I only had my surgery 9 months ago and I have no experience with band complications yet. I'm sorry that you're dealing with this. All that I can say is that, if I were to have a slip that requires surgical correction, I would take the money that would be spent on such a surgery and get the sleeve. Multiple new studies show that long-term complications with the band are relatively high and each year with the band increases the probability of a complication. In terms of money, the conversion from band-to-sleeve can be done by reputable surgeons in Meksico (if I spell the country correctly, the word appears as a hyperlink to a surgery site) for about 5000-6000 dollars. This includes band removal. You'd have to research surgeons carefully and consult those on the VSG board before you can assess the surgeons' reputations. There are a few very popular ones. The band cost my parents 16000 dollars and, although I'm pretty pleased with the results thus far, I wish I had considered the sleeve more carefully before getting the band. I heard that band removal surgery will cost nearly the same as the original procedure, and it seems that many people will have their bands removed sooner than they expected. I explained on another thread that, aside from its relatively low cost, the sleeve doesn't require post-op maintenance (you don't need fills or annual visits with your surgeon). Also, the sleeved stomach is difficult to stretch out unlike the band's pouch or the bypass stomach, and I've never heard of post-op complications long after surgery. The only sleeve complications of which I've read were peri-operative and rare, but once you've recovered, you don't have to fear a slip or other complication in five or some years. You'll also always have the same amount of restriction right from the beginning (your restriction won't suddenly go away until you get a fill, and you won't be tighter some days than others) and the sleeve doesn't involve malabsorption, unlike the bypass. Obviously, you can still cheat with the sleeve (milkshakes etc.), but you can do the same with the two other procedures. Another reason that I wouldn't get a slipped band surgically corrected is that the probability of having a slip is high when you've already had one. I hope that your surgeon informed you of this before you paid for the second surgery. You really couldn't afford to have yet a third surgery just for the band to slip again. Finally, if you check out the vsg board, they just seem happier and less confused than people do on this board. Their weight-loss seems to come easier, especially since they don't have to go through "sleever-hell" or worry about losing restriction, as I mentioned. I hope you found this advice helpful. To those who are overly fond of their band and sensitive to criticism of it: I'm not saying this to the OP because I personally dislike the band. I've had good results with it so far. If I could keep the band for the next decade, I probably would as long as there were no complications. However, 1) the OP needs honest advice; and 2) we should all, even we happy bandsters, give thought to our plan B if our band slips, if we regain our weight, or if we need the band removed a year or ten years from now.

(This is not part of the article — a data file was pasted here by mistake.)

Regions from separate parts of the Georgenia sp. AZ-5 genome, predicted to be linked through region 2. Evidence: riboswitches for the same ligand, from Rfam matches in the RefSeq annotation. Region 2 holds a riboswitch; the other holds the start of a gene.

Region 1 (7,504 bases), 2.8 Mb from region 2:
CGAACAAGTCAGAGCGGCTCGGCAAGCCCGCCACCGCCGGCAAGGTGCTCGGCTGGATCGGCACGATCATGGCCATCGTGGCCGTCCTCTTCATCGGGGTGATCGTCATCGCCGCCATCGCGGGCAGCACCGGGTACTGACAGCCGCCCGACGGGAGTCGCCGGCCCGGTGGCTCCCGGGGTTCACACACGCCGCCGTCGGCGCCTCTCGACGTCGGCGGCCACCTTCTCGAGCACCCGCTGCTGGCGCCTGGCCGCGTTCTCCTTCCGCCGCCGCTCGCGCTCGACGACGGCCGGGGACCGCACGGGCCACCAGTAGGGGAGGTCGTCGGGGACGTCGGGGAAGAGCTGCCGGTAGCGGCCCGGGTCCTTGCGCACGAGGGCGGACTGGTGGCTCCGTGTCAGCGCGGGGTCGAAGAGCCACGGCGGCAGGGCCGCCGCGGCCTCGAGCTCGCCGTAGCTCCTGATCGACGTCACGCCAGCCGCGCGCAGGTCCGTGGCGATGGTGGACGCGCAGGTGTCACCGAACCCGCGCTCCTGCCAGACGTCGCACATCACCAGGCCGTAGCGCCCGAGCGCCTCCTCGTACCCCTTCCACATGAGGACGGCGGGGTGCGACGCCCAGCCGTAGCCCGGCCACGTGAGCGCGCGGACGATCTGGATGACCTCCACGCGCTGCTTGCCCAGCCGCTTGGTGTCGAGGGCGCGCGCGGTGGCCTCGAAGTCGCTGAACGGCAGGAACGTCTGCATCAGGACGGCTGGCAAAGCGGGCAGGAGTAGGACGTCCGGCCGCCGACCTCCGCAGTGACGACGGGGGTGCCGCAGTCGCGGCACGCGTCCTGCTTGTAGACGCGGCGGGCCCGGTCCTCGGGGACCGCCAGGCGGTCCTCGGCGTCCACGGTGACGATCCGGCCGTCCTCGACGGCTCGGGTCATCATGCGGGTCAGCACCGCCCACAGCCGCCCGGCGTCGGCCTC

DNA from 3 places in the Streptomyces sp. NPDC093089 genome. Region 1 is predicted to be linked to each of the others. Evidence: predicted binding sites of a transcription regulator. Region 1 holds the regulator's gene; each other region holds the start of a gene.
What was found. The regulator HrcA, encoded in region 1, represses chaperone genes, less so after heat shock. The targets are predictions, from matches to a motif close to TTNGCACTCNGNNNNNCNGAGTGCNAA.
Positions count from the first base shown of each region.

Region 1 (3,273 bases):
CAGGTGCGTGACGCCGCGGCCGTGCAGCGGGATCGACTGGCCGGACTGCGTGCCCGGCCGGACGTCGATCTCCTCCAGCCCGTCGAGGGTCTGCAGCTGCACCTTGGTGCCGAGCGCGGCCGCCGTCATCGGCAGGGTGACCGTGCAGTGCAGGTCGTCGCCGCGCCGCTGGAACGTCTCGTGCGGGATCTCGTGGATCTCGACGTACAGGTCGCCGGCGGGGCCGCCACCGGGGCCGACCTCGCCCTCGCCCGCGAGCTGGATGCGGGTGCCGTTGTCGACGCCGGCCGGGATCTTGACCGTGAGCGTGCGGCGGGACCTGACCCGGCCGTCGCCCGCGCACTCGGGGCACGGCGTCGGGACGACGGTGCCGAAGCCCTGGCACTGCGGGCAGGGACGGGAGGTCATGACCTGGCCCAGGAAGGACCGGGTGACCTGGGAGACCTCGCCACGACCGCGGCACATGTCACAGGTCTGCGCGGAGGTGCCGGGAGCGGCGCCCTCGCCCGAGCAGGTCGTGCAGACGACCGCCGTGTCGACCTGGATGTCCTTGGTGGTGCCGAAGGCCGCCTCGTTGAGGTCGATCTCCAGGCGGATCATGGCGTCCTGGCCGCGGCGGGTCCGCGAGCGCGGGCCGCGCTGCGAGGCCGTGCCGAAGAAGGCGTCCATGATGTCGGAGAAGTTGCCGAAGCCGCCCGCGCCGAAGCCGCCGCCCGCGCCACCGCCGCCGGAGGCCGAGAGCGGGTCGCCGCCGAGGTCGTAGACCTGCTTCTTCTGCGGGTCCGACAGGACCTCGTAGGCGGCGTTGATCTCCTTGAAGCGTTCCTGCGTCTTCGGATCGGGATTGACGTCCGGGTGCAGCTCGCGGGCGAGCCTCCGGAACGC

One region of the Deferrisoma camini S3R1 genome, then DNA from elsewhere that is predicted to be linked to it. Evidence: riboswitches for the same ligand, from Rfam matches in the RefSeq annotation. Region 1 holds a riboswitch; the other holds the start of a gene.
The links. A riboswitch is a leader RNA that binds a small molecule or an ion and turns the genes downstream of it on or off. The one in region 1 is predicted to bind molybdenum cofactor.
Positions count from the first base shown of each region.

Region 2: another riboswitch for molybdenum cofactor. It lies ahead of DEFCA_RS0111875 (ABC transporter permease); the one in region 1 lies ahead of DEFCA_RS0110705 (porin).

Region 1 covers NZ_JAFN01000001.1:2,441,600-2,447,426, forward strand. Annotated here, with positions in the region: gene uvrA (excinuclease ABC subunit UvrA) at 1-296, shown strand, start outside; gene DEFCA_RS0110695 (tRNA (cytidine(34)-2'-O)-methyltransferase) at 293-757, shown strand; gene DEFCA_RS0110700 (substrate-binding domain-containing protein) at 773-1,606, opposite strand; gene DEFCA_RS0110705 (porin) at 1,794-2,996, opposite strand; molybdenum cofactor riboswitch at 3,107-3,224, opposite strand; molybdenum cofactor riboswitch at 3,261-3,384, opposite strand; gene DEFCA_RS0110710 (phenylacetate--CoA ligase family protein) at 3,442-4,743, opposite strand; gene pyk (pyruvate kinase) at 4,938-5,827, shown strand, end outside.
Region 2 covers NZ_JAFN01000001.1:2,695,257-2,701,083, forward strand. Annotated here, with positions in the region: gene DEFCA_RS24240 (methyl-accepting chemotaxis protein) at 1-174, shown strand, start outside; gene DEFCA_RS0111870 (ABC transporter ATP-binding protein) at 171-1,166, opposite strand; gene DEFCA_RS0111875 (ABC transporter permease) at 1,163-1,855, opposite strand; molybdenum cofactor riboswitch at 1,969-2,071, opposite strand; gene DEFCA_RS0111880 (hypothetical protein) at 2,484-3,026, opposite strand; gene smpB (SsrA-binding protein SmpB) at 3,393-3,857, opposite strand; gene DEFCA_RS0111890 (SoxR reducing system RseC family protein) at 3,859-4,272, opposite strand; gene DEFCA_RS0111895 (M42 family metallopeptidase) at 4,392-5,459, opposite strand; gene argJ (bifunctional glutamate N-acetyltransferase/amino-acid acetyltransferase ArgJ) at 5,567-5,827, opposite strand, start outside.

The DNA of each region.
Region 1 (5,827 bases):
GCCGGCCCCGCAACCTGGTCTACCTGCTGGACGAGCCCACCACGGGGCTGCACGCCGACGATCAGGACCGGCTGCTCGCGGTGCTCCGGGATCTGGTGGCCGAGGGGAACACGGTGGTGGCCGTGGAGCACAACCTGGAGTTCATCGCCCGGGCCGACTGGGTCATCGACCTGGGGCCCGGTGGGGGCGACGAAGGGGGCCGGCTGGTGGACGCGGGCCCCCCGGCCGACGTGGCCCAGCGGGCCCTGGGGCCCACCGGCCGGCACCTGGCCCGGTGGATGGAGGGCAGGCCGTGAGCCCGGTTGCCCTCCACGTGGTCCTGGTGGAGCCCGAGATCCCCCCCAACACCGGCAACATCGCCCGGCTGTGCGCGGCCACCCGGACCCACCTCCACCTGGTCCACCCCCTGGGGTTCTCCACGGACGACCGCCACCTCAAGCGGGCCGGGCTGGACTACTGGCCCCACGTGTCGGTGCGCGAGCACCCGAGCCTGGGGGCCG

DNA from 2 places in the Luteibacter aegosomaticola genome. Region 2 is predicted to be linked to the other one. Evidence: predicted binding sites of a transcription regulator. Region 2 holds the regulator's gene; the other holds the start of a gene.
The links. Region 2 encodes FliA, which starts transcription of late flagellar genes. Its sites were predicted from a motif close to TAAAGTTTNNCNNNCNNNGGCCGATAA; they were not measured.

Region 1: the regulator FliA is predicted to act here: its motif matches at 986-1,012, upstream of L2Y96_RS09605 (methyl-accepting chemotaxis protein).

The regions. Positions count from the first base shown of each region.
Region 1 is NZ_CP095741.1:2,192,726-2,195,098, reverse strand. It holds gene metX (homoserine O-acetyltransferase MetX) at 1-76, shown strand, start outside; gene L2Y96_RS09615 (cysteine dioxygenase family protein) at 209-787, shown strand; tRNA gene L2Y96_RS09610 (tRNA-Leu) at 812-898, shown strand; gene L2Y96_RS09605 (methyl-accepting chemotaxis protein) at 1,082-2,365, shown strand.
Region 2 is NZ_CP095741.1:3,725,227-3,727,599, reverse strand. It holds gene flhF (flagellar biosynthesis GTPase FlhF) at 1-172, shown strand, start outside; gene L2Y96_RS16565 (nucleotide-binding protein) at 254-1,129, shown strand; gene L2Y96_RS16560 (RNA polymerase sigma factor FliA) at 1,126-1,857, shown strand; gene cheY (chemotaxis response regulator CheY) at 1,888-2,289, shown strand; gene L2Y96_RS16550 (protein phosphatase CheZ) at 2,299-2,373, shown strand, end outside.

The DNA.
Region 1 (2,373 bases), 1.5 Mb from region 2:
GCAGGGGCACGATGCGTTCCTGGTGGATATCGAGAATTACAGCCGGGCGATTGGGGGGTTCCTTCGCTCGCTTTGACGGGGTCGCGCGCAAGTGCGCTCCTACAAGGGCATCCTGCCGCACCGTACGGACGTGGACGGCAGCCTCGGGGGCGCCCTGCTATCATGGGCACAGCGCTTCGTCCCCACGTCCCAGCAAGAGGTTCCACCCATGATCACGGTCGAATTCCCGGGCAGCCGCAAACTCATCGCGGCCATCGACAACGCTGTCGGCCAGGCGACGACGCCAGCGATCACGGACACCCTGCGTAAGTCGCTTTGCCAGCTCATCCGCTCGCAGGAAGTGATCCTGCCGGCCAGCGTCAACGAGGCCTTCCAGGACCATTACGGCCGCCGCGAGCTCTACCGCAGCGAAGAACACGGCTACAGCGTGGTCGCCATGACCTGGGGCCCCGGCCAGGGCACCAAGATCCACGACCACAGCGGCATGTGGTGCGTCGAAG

15. Birinak

    Co Worker JUST SAID WHAT????!!!!

    If she really did say it in a sarcastic tone, she was being rude. I agree with those who are saying that she's probably just a hater. She wants to emphasize that, as opposed to the OP, she's losing weight on her own and, therefore, she deserves more credit for her weight-loss than the OP does for hers. When it comes back on, she might regard the band differently. Also, maybe she thinks the OP was self-pay and she's bitter that the OP could afford to have the surgery while she can't. To the OP: The best thing to do is to not over-react. While maintaining a professional attitude in all necessary interactions with her, keep an emotional distance going forward. Don't bother being social. You can expect her to make more comments along those lines if the topic comes up again, especially if she gains the weight back.
  16. Birinak

    Co Worker JUST SAID WHAT????!!!!

    This hardly constitutes harassment and we have no reason to believe that it'll ever progress to that point. Her comment was rude because of its implications, but not everything is cause for litigation.
  17. Birinak

    Four Golden Rules